By: Joey Usher
I’ve been getting flooded with questions recently on how to cure loose single eggs for Great Lakes trout and steelhead. These are eggs that we use in eggs sacks, exclusively, not those that we’re going to place on a hook. If I want to use an egg on the hook I’ll use jarred eggs.
Curing single eggs is an easy, quick process that produces great bait for salmon, steelhead and brown trout in all lake tributaries. And, it’s easier than you might think. This cure works for me on salmon, trout and steelhead eggs. It will work on any egg and doesn’t require a ton of time. The total process from getting the eggs from the fish to tying them in an egg sack is six hours.
Here’s how’s it’s done: The Single Egg Brine
Step 1: Start With Good Eggs
To have a good cured egg you have to have a good raw egg. You have to water harden them. To explain this further: this means when you milk the fish the eggs that come out are soft. If you throw those eggs in the cure they don’t always come out right. They’ll be soft, deflated or deformed, and don’t always take the cure.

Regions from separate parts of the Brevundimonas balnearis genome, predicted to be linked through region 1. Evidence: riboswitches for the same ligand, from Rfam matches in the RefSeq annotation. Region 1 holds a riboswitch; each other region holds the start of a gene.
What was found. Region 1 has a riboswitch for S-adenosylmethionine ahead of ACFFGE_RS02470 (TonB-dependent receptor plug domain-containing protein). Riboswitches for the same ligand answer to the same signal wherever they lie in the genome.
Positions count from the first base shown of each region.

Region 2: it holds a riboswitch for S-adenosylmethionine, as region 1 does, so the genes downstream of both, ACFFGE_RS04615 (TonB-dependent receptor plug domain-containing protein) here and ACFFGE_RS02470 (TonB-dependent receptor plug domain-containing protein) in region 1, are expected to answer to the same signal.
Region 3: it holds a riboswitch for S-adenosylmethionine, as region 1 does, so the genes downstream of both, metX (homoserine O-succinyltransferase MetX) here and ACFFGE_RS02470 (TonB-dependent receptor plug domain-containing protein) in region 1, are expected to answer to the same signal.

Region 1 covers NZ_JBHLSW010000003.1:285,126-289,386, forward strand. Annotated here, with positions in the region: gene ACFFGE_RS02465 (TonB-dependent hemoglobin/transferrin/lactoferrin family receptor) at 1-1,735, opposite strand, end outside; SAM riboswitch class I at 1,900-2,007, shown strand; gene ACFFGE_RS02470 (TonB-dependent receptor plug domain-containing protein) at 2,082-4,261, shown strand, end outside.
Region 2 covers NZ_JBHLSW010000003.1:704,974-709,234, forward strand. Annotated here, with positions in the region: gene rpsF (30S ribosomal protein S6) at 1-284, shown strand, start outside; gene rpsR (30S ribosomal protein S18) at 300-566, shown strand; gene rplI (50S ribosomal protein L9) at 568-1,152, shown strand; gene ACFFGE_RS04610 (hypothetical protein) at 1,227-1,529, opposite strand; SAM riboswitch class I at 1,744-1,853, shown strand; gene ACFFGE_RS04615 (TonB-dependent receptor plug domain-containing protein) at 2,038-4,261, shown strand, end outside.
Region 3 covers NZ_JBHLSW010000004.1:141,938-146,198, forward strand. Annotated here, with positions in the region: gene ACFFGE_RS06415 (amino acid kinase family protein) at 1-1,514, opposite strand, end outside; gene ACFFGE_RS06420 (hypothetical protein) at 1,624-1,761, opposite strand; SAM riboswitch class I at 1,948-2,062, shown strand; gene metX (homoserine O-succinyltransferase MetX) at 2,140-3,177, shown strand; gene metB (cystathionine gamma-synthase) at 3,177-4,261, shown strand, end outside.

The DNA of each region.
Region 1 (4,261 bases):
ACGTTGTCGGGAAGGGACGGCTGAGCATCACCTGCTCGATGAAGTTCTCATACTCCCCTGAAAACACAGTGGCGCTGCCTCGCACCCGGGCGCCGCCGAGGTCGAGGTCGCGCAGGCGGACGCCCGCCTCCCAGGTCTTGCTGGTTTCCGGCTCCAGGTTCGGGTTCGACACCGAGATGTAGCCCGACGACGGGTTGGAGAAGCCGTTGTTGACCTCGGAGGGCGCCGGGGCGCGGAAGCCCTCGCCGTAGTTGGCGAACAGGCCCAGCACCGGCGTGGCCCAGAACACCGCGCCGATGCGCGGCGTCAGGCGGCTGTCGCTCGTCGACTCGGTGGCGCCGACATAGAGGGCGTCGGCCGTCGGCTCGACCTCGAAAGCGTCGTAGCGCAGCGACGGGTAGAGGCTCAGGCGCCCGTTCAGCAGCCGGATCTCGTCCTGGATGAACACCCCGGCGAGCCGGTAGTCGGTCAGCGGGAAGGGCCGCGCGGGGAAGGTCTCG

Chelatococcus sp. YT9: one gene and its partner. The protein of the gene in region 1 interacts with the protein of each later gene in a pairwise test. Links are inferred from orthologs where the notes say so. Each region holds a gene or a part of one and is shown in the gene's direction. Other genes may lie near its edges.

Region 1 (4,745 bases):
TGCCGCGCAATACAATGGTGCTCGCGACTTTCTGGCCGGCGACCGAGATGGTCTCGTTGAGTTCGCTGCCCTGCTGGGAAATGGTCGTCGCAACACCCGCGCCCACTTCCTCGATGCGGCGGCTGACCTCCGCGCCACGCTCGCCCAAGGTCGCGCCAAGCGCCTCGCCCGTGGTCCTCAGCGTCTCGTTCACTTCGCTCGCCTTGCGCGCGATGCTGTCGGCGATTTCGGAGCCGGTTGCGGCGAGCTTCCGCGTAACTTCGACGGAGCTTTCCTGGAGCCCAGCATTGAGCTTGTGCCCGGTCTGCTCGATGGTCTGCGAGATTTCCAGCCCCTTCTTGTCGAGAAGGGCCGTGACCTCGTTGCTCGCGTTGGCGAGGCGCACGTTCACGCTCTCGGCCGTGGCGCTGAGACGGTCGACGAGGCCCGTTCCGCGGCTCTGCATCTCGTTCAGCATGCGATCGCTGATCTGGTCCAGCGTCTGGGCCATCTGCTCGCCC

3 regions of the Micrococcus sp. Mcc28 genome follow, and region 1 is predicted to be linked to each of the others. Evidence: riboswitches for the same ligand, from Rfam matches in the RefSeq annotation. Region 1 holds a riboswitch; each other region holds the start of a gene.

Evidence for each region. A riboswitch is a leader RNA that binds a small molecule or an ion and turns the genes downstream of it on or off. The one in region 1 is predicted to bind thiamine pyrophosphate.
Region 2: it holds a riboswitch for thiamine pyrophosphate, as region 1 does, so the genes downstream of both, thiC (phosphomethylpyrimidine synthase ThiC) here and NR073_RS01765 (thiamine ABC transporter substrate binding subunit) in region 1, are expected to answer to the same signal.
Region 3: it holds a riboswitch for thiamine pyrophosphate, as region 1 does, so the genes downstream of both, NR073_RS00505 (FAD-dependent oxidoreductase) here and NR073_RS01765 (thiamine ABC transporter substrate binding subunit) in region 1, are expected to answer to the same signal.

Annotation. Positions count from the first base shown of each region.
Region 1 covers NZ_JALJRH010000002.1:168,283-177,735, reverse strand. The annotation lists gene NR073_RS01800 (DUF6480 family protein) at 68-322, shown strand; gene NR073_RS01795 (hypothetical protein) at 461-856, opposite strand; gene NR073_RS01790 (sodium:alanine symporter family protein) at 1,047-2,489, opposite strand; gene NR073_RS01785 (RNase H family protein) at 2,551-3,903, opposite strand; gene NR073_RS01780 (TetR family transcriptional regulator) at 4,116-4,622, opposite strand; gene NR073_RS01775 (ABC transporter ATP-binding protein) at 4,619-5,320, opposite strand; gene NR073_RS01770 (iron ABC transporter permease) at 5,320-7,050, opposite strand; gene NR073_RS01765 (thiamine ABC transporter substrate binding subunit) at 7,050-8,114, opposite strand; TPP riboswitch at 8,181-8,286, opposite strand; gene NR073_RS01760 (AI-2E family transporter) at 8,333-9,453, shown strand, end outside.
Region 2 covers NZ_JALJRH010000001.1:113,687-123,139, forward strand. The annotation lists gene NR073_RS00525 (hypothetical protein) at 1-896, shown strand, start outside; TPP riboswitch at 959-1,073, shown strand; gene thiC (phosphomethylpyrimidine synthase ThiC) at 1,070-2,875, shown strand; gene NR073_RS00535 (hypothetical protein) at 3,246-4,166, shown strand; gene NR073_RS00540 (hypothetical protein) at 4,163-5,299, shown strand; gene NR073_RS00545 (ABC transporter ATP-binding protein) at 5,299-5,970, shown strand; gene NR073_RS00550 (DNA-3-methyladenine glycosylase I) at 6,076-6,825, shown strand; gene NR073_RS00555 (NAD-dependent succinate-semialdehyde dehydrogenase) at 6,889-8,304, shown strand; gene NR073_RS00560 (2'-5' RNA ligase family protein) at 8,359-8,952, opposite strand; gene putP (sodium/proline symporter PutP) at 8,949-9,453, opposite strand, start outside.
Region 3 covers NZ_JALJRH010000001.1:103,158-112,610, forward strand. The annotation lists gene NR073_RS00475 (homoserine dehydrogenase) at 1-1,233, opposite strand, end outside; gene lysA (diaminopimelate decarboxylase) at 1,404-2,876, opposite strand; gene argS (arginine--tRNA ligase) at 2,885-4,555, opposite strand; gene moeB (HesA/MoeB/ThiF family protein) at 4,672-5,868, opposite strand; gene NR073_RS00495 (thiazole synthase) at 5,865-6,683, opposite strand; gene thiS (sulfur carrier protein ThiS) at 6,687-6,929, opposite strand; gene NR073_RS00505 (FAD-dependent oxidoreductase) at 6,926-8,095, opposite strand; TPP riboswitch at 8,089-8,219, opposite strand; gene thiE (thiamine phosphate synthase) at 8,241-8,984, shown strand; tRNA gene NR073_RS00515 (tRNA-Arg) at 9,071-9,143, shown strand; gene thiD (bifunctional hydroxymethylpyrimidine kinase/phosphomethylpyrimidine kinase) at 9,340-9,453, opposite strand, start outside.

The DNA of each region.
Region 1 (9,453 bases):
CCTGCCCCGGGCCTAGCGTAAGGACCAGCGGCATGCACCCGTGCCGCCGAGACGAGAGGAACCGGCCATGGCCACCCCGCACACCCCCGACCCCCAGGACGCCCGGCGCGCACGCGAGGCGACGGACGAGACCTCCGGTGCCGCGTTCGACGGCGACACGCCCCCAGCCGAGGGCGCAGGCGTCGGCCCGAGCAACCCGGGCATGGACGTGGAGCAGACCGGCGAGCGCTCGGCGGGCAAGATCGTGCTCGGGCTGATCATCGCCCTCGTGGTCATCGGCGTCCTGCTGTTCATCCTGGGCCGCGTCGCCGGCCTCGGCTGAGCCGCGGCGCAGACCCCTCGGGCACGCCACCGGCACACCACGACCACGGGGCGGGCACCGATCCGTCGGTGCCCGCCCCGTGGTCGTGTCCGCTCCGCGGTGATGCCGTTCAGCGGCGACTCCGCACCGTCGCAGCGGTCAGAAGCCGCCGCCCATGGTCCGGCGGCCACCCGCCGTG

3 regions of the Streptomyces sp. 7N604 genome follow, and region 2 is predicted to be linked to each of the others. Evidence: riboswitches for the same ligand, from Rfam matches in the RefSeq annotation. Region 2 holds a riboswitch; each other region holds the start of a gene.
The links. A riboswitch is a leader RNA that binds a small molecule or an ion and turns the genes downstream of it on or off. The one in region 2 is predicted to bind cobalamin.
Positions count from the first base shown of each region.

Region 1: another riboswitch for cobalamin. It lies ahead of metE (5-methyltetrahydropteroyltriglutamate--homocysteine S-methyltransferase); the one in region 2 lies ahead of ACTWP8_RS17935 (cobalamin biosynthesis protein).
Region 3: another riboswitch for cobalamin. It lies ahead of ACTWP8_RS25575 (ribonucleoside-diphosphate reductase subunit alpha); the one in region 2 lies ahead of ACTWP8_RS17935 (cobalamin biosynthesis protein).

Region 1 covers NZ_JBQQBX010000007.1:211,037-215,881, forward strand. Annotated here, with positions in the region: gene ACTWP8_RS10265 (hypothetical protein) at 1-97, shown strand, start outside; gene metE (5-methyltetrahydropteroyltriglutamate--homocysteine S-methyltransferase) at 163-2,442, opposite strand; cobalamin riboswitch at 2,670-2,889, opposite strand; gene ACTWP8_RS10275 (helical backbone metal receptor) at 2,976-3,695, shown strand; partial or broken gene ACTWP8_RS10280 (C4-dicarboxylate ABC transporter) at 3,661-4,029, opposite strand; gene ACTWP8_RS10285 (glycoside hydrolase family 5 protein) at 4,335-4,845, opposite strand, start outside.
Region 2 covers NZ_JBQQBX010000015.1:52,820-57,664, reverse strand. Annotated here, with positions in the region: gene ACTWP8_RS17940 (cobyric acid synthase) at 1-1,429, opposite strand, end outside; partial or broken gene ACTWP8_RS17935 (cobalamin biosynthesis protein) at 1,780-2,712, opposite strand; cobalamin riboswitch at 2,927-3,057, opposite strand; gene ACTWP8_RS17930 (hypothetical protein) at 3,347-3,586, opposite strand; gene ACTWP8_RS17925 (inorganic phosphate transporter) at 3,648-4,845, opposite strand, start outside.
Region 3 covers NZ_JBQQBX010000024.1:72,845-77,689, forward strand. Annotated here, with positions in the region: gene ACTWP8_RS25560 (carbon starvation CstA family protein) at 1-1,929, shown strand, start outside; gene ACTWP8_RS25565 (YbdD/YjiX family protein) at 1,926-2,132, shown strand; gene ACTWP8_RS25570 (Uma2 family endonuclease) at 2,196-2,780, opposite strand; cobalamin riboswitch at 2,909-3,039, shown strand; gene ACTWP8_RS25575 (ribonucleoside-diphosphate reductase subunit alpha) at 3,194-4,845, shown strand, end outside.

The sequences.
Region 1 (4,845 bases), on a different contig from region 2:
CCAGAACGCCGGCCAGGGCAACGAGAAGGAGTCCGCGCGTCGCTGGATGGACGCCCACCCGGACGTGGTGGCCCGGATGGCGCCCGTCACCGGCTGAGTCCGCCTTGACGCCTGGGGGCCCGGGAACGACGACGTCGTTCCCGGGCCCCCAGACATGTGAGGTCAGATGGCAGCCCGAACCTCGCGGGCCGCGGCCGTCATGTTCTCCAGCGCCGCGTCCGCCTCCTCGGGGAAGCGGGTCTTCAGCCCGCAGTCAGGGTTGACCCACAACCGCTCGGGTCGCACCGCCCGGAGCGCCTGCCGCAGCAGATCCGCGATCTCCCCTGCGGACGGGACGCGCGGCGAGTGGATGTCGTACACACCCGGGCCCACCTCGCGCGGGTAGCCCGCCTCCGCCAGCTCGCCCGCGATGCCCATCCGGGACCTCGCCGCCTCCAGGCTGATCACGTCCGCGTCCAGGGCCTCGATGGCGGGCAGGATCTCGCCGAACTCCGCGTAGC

This is why water hardening is important. To properly do this you are going to rinse your fresh eggs as soon as possible. Blood is the enemy. That ruins the eggs. You want to rinse the eggs thoroughly in spring or creek water (non chlorinated water) and make sure the blood is gone.
Step 2: The Water Soak
After rinsing place the eggs in a bucket or container (with trout eggs you only get a cup or two, but with salmon eggs you could fill a bucket) and cover the eggs with chilled spring water. Let the eggs soak for three hours. This will cause the eggs to harden and also make your eggs swell. After doing this you should have a round, firm, clear egg. This is prepping or maturing the membrane.
Step 3: Fire Brine ‘Em
Drain off the water (some of us use a strainer) before adding Fire Brine.
Now simply pour enough Fire Brine to cover the eggs. Make sure the eggs are in a container because the Fire Brine will cause them to swell, which is good.